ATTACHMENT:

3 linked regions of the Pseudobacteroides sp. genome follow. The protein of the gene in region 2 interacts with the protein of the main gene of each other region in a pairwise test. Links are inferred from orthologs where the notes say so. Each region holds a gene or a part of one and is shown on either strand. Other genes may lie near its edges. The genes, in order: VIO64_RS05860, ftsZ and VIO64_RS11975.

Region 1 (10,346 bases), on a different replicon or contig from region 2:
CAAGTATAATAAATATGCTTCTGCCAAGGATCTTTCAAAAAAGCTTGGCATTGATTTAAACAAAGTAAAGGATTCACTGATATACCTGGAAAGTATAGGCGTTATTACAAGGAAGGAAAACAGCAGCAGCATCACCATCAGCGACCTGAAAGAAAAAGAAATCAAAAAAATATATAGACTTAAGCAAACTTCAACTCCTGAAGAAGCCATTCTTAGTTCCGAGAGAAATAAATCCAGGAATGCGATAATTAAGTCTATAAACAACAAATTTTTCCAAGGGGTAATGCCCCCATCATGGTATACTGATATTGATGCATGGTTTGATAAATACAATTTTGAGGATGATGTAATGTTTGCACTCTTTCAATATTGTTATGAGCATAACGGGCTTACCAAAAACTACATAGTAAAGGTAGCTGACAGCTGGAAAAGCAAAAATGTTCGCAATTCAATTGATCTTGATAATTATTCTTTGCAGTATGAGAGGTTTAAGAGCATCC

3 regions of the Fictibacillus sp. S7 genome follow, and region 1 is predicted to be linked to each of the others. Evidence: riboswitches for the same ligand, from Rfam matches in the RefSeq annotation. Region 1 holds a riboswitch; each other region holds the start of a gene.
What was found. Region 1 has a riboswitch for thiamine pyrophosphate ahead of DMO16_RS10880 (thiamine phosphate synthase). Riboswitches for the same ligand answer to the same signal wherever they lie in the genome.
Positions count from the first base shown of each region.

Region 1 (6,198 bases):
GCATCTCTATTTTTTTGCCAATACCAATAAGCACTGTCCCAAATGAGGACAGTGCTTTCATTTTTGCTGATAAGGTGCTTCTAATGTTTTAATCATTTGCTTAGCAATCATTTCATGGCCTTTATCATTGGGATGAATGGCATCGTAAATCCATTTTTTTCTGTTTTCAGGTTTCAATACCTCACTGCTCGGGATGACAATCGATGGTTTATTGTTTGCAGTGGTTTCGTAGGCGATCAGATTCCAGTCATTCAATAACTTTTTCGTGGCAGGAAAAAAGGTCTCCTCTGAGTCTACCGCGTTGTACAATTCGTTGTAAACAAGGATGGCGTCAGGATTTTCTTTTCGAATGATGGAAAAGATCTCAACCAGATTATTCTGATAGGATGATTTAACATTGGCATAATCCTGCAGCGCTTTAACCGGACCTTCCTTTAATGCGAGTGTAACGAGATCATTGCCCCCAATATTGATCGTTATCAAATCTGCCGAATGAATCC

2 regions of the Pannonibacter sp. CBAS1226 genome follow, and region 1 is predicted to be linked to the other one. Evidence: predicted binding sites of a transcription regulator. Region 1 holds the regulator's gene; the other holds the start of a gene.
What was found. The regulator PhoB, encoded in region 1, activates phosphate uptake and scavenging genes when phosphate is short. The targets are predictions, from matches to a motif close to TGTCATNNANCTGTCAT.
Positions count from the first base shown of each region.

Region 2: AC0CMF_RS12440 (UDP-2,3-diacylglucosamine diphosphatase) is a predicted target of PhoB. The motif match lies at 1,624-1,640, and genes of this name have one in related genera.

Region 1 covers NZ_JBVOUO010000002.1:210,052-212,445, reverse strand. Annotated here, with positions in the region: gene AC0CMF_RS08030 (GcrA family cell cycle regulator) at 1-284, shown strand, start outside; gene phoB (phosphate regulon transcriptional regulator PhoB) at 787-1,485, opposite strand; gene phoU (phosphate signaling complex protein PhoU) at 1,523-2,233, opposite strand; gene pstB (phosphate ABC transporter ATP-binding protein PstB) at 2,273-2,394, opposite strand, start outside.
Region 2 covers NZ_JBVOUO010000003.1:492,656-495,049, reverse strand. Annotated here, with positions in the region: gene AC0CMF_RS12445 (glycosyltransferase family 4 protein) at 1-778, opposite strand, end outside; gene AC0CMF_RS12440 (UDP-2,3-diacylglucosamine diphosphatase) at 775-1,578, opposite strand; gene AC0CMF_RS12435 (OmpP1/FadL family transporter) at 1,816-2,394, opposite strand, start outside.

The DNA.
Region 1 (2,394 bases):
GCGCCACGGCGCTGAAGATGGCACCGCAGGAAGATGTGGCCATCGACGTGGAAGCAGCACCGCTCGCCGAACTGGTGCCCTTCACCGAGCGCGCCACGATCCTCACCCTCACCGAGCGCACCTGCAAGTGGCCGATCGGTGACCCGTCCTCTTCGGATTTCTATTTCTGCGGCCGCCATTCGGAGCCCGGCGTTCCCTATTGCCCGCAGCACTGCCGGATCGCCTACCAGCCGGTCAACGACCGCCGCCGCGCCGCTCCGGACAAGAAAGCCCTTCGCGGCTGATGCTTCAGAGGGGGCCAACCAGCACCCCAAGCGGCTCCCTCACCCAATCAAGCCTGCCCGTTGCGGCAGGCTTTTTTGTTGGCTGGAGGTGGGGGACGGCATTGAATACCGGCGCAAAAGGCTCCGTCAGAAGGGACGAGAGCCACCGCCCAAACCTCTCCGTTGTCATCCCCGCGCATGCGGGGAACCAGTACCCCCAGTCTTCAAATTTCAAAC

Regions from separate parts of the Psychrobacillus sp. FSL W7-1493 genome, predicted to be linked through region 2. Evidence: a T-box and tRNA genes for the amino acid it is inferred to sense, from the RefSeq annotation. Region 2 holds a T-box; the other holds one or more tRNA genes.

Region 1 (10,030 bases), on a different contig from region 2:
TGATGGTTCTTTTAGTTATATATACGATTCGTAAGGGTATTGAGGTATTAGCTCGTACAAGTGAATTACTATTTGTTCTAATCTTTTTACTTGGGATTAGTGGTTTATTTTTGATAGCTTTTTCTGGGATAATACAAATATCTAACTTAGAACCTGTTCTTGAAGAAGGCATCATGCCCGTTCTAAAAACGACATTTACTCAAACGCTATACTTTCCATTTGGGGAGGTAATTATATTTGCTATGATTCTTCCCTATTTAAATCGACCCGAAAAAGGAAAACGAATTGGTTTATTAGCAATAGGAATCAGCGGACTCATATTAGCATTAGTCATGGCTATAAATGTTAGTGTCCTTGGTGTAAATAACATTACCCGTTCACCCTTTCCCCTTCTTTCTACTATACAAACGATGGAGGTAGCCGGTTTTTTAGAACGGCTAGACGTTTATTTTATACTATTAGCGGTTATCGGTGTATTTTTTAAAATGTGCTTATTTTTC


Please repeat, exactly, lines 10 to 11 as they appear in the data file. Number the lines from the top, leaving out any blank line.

What was found. The regulator PhoB, encoded in region 1, activates phosphate uptake and scavenging genes when phosphate is short. The targets are predictions, from matches to a motif close to TGTCATNNANCTGTCAT.
Positions count from the first base shown of each region.